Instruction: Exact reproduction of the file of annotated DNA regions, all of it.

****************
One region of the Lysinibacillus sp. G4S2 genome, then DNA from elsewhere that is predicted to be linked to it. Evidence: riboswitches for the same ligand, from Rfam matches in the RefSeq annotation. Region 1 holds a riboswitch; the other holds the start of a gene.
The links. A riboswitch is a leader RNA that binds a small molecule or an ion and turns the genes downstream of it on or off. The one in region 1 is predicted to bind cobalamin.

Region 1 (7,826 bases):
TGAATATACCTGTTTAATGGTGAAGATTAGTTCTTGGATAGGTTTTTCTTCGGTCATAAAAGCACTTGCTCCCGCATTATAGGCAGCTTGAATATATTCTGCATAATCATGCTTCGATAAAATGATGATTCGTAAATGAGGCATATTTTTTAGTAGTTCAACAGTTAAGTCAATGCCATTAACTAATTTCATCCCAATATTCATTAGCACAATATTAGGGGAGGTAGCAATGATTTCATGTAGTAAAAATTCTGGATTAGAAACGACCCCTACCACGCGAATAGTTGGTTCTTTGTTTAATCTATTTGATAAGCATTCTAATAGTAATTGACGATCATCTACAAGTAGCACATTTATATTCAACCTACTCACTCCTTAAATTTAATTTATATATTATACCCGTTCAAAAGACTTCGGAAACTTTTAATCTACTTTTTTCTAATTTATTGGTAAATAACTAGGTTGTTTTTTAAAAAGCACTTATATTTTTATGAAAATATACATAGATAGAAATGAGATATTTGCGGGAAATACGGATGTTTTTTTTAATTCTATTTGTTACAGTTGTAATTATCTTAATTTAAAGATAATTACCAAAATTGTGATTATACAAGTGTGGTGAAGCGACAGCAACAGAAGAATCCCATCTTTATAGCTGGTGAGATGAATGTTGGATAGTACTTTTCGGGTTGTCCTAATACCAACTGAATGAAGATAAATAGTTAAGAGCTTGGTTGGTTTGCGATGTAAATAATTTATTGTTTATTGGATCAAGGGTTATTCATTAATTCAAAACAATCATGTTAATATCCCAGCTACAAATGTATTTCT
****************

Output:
One region of the Lysinibacillus sp. G4S2 genome, then DNA from elsewhere that is predicted to be linked to it. Evidence: riboswitches for the same ligand, from Rfam matches in the RefSeq annotation. Region 1 holds a riboswitch; the other holds the start of a gene.
The links. A riboswitch is a leader RNA that binds a small molecule or an ion and turns the genes downstream of it on or off. The one in region 1 is predicted to bind cobalamin.

Region 1 (7,826 bases):
TGAATATACCTGTTTAATGGTGAAGATTAGTTCTTGGATAGGTTTTTCTTCGGTCATAAAAGCACTTGCTCCCGCATTATAGGCAGCTTGAATATATTCTGCATAATCATGCTTCGATAAAATGATGATTCGTAAATGAGGCATATTTTTTAGTAGTTCAACAGTTAAGTCAATGCCATTAACTAATTTCATCCCAATATTCATTAGCACAATATTAGGGGAGGTAGCAATGATTTCATGTAGTAAAAATTCTGGATTAGAAACGACCCCTACCACGCGAATAGTTGGTTCTTTGTTTAATCTATTTGATAAGCATTCTAATAGTAATTGACGATCATCTACAAGTAGCACATTTATATTCAACCTACTCACTCCTTAAATTTAATTTATATATTATACCCGTTCAAAAGACTTCGGAAACTTTTAATCTACTTTTTTCTAATTTATTGGTAAATAACTAGGTTGTTTTTTAAAAAGCACTTATATTTTTATGAAAATATACATAGATAGAAATGAGATATTTGCGGGAAATACGGATGTTTTTTTTAATTCTATTTGTTACAGTTGTAATTATCTTAATTTAAAGATAATTACCAAAATTGTGATTATACAAGTGTGGTGAAGCGACAGCAACAGAAGAATCCCATCTTTATAGCTGGTGAGATGAATGTTGGATAGTACTTTTCGGGTTGTCCTAATACCAACTGAATGAAGATAAATAGTTAAGAGCTTGGTTGGTTTGCGATGTAAATAATTTATTGTTTATTGGATCAAGGGTTATTCATTAATTCAAAACAATCATGTTAATATCCCAGCTACAAATGTATTTCT